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Dell, Good ally on business handhelds

Start-up Good Technology and the PC leader shake hands on a pact to collaborate on corporate sales and, down the line, to codevelop a handheld device that will bear Dell's brand.

MENLO PARK, Calif.--Dell Computer and wireless start-up Good Technology announced Tuesday they will work together to provide handheld devices and services to business customers.

As previously reported, the two companies will sell Dell's servers and handheld computers alongside Good's wireless software and services under a nonexclusive alliance.

The goal of the partnership is to work toward providing handheld devices that are "as easy to deploy...as it is to deploy (a PC)," said Good CEO Danny Shader.

Sunnyvale, Calif.-based Good is looked upon as the chief rival to market leader Research In Motion and its BlackBerry messaging devices. Dell has been reselling the BlackBerry device since 1999. Some analysts believe the computer giant's endorsement of Good's technology spells trouble for RIM, potentially threatening the already weakened resale agreement between the BlackBerry maker and Dell.

Dell has risen to the No. 4 market share position in handheld shipments in the first quarter.

During its fiscal fourth-quarter earnings call earlier this month, RIM said that it had more than 534,000 subscribers to its messaging service. Good would not give out subscription numbers, but Shader said more than 750 companies have signed up for Good's software and the service.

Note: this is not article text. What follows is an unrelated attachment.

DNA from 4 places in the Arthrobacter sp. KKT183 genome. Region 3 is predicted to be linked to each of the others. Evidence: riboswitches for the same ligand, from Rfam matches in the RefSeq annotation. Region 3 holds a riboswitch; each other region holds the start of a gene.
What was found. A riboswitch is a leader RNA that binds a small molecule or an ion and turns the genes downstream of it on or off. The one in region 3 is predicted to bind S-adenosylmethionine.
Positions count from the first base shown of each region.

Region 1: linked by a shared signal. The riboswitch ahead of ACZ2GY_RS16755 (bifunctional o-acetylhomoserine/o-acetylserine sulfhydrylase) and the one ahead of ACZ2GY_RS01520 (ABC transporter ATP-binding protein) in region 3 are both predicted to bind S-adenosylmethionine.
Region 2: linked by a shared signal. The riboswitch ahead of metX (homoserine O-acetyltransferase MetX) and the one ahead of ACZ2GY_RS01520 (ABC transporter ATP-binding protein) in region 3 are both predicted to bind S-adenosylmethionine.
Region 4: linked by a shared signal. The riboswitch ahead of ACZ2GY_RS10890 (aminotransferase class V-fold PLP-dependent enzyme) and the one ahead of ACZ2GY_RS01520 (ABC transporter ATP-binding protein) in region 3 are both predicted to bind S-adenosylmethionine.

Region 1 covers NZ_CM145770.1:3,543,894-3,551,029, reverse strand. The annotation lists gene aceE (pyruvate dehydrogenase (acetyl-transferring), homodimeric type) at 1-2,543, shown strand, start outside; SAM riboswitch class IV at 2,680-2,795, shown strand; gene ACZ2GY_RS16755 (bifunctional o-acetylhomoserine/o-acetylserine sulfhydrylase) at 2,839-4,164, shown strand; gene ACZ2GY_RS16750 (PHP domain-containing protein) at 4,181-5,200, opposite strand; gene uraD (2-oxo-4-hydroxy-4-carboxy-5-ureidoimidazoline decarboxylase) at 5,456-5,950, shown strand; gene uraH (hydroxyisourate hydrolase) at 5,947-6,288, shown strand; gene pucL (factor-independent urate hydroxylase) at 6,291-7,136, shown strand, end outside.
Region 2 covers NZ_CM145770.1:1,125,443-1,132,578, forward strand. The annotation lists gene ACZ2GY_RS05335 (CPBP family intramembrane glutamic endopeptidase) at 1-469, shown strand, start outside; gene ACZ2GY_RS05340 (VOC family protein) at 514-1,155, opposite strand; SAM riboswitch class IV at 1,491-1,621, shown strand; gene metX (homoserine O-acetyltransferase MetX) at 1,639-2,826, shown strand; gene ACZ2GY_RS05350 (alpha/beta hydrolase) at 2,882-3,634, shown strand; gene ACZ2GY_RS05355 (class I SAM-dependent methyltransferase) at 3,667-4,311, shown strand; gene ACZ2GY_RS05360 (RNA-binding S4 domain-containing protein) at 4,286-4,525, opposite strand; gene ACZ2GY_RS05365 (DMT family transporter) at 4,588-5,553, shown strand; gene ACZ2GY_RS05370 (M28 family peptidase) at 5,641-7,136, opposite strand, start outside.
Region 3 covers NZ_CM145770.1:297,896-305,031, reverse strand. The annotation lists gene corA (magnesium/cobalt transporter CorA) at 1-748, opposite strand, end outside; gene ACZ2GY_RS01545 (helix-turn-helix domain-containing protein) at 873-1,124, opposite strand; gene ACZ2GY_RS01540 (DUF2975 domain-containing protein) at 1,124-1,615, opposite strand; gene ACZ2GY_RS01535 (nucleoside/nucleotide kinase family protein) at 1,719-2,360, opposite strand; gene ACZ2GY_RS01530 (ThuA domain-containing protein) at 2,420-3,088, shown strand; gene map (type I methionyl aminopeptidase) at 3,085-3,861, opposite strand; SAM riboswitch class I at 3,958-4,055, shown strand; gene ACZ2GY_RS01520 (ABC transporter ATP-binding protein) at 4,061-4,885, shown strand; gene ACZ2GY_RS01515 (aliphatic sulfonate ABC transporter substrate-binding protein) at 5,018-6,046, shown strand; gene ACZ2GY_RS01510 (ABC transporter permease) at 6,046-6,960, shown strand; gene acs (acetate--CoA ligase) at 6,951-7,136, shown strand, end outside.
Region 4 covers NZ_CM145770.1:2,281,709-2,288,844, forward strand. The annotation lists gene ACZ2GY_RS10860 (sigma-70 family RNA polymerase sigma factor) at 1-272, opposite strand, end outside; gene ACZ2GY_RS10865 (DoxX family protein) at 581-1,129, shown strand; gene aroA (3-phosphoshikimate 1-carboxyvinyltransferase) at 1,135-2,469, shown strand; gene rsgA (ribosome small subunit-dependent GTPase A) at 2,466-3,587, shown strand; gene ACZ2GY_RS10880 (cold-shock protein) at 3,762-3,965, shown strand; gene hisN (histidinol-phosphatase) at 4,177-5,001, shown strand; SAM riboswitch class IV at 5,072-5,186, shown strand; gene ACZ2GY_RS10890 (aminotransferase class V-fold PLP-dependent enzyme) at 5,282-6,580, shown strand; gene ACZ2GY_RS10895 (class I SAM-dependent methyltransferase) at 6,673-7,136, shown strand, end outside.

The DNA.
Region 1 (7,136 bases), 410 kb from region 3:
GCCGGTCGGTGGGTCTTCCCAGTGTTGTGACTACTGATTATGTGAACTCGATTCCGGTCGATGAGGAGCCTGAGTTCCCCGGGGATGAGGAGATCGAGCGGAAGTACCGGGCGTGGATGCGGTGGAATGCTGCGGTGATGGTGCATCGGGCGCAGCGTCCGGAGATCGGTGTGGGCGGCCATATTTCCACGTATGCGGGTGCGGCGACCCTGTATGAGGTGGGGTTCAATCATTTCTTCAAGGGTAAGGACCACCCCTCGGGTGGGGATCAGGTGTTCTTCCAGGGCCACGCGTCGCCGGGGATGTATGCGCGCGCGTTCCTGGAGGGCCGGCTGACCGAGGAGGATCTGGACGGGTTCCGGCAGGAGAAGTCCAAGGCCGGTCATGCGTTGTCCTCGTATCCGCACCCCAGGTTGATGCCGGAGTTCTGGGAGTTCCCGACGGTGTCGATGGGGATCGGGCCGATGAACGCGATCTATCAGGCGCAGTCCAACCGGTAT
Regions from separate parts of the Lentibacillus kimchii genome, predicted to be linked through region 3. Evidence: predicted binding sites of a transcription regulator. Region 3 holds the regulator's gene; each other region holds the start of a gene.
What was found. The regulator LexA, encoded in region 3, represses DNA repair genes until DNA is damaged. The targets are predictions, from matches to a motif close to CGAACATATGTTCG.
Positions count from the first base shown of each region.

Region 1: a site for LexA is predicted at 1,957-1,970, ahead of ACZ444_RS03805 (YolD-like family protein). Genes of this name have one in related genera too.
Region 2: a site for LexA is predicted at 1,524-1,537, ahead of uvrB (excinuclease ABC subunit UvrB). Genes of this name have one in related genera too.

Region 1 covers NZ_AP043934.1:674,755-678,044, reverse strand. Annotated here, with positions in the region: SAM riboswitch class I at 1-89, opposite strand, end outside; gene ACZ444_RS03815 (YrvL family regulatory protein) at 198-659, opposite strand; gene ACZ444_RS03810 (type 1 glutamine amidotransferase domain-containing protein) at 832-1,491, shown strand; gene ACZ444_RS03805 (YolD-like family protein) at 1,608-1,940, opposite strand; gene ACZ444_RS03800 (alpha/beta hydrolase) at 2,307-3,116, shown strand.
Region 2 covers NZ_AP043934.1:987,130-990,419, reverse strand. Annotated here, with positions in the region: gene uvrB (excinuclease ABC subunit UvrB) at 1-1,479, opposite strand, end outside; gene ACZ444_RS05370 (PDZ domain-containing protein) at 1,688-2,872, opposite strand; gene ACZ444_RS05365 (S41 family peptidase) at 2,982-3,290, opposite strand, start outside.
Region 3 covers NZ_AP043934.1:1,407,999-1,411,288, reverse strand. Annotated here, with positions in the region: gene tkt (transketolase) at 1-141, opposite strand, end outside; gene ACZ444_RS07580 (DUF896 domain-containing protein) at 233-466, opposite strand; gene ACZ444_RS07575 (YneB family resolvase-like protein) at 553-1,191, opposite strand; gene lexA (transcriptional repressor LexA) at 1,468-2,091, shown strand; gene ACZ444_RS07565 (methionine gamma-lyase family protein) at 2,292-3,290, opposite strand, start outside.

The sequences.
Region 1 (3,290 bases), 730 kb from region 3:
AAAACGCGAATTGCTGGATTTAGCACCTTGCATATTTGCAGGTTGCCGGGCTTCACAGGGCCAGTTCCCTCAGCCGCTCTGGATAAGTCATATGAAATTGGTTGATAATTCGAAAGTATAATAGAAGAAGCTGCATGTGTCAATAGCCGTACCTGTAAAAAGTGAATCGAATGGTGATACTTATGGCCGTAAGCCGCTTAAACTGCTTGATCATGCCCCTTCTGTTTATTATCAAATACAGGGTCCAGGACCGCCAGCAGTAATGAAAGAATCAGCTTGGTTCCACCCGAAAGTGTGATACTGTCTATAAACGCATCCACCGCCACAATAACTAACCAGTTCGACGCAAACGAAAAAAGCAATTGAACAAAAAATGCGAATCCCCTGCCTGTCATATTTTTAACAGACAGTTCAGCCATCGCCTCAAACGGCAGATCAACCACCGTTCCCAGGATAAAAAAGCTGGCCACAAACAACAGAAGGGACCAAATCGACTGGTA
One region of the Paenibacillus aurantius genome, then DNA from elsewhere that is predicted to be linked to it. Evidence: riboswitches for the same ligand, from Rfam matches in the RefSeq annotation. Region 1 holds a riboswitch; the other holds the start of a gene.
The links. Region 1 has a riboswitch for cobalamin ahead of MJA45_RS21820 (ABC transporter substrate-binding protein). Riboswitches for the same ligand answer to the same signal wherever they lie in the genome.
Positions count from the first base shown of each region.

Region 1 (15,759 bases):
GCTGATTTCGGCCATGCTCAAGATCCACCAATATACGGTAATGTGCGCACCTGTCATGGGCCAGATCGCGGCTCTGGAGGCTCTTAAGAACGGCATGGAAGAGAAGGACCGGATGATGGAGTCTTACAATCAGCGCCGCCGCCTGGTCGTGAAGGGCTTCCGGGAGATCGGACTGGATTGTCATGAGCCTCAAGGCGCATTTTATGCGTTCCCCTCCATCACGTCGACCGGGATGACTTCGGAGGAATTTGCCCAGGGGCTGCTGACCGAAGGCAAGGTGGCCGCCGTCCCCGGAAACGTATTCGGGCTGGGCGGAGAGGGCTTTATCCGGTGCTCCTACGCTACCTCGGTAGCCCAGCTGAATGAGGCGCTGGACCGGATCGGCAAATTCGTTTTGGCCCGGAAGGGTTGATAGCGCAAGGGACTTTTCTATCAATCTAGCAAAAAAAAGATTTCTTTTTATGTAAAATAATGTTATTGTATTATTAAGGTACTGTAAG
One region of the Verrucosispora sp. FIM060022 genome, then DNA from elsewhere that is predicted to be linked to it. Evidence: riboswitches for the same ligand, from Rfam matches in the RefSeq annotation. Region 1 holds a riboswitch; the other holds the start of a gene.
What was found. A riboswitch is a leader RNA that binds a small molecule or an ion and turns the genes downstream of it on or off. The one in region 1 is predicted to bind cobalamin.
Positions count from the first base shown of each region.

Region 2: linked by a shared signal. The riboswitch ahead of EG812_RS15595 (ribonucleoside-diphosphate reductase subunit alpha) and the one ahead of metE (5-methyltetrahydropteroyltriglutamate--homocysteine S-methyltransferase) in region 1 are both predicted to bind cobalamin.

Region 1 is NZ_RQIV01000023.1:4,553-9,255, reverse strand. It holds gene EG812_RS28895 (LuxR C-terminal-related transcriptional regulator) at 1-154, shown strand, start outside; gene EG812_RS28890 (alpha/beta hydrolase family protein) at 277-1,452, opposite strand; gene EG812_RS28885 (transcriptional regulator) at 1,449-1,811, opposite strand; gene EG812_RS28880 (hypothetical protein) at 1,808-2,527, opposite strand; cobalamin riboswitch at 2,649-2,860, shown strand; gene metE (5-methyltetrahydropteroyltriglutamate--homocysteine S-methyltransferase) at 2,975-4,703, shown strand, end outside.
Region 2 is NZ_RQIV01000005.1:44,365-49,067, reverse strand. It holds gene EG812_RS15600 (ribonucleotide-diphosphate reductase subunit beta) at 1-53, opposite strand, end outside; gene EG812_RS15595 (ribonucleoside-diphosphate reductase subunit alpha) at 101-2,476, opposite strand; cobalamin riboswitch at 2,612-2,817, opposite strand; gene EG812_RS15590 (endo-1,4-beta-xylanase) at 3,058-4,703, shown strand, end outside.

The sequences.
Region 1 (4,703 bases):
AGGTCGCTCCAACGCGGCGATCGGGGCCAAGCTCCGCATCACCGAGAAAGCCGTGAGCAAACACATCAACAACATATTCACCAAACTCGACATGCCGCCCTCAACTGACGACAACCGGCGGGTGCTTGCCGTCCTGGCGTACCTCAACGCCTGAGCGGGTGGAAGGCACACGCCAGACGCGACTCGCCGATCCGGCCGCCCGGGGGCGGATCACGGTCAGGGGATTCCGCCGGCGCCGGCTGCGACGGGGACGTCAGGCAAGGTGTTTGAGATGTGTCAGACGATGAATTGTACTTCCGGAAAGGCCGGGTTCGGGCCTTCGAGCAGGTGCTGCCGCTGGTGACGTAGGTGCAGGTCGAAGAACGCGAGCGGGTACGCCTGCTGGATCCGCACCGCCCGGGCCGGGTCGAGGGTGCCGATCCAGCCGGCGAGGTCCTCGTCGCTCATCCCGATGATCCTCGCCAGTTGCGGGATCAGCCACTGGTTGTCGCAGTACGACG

The two companies have been embroiled in a series of lawsuits over patent infringement, copyright and trademark infringement, misappropriation of trade secrets, breach of contract and other actions.

Both companies develop and sell devices, software and services for wireless access to corporate information from a handheld device.

Businesses have not adopted wireless devices as quickly as expected, said analyst Tom Sepenzis of equity research firm ThinkEquity Partners. Part of the reason, said John Medica, an executive in Dell's product group, is that previous devices were based on proprietary systems that essentially required companies to customize their networks to work with the devices and services.

Through the alliance with Good, Dell will work to use operating systems and technologies that are used by more than one hardware maker so that the devices and services will be more able to work with a customer's network.

Sepenzis said there was some truth to that, but other factors such as the decline in business spending on technology and the spotty performance of next-generation cellular networks were also to blame.

"This alliance could potentially be a big deal if Dell's (branded) device can sell in high volumes, which would help to bring down the prices of devices and services and broaden the audience for these kinds of devices," Sepenzis said.

Initially, the partnership involves the companies collaborating to sell Dell's PowerEdge servers with Good's messaging-server software, named GoodLink. That effort begins immediately.

In the second half of this year, Dell is likely to begin reselling Good's G100 handheld devices, Medica said.

Next year, the partners will begin selling a jointly developed Dell-branded handheld computer designed to take advantages of next-generation 2.5G cellular networks, he added. The device will likely run Microsoft's Pocket PC operating system and will include GoodLink handheld software. No other details of the device were available.

The announcement was made at an event at the offices here of venture capital firm Kleiner Perkins Caufield & Byers, a major investor in Good.

Dell is the No. 2 PC seller in the world and holds fourth place in the overall server market.